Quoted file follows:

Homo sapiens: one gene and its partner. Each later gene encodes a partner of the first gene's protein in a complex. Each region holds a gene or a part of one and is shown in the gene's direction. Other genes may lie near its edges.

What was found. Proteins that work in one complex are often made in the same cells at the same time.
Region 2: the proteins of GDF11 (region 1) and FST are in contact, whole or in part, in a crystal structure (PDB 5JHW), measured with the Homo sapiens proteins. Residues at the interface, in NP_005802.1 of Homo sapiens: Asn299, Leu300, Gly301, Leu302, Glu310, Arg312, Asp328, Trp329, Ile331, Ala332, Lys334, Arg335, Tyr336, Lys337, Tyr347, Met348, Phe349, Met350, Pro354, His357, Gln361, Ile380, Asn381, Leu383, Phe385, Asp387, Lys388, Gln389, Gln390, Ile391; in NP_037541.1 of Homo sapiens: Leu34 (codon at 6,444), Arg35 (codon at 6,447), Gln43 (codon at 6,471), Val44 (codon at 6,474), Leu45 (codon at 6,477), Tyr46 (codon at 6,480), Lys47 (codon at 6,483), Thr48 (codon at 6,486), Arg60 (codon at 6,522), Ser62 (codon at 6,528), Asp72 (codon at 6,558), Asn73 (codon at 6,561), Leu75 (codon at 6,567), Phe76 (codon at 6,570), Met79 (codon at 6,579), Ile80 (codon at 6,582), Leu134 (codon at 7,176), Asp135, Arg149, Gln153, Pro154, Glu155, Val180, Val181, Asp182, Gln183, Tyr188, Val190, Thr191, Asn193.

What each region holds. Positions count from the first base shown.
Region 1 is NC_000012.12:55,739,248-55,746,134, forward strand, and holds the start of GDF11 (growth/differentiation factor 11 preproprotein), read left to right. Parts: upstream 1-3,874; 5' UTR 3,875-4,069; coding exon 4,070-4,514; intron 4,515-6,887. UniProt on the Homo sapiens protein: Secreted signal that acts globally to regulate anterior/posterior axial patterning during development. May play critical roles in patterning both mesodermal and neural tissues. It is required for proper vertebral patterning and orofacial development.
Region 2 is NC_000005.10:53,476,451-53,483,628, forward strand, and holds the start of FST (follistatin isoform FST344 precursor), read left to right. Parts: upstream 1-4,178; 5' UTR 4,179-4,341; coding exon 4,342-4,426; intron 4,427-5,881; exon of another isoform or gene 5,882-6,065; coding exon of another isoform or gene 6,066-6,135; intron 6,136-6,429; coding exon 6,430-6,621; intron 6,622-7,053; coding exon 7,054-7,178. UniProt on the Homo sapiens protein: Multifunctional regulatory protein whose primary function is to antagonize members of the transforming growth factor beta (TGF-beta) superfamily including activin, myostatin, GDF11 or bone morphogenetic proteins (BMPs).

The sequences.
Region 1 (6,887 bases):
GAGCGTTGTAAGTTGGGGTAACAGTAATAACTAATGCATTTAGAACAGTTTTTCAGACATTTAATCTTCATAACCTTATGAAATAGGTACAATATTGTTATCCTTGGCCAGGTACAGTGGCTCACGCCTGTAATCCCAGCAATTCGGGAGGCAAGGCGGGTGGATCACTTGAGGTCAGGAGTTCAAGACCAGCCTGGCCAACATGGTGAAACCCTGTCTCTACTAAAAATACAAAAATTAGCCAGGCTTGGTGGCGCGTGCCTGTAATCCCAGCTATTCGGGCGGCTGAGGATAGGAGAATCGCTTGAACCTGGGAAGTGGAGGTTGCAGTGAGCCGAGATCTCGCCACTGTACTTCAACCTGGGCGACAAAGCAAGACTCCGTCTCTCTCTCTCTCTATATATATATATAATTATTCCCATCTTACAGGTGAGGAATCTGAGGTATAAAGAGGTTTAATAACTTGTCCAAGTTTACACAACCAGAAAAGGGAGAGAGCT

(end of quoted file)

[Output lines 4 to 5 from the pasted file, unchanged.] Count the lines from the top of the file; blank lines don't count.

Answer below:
What each region holds. Positions count from the first base shown.
Region 1 is NC_000012.12:55,739,248-55,746,134, forward strand, and holds the start of GDF11 (growth/differentiation factor 11 preproprotein), read left to right. Parts: upstream 1-3,874; 5' UTR 3,875-4,069; coding exon 4,070-4,514; intron 4,515-6,887. UniProt on the Homo sapiens protein: Secreted signal that acts globally to regulate anterior/posterior axial patterning during development. May play critical roles in patterning both mesodermal and neural tissues. It is required for proper vertebral patterning and orofacial development.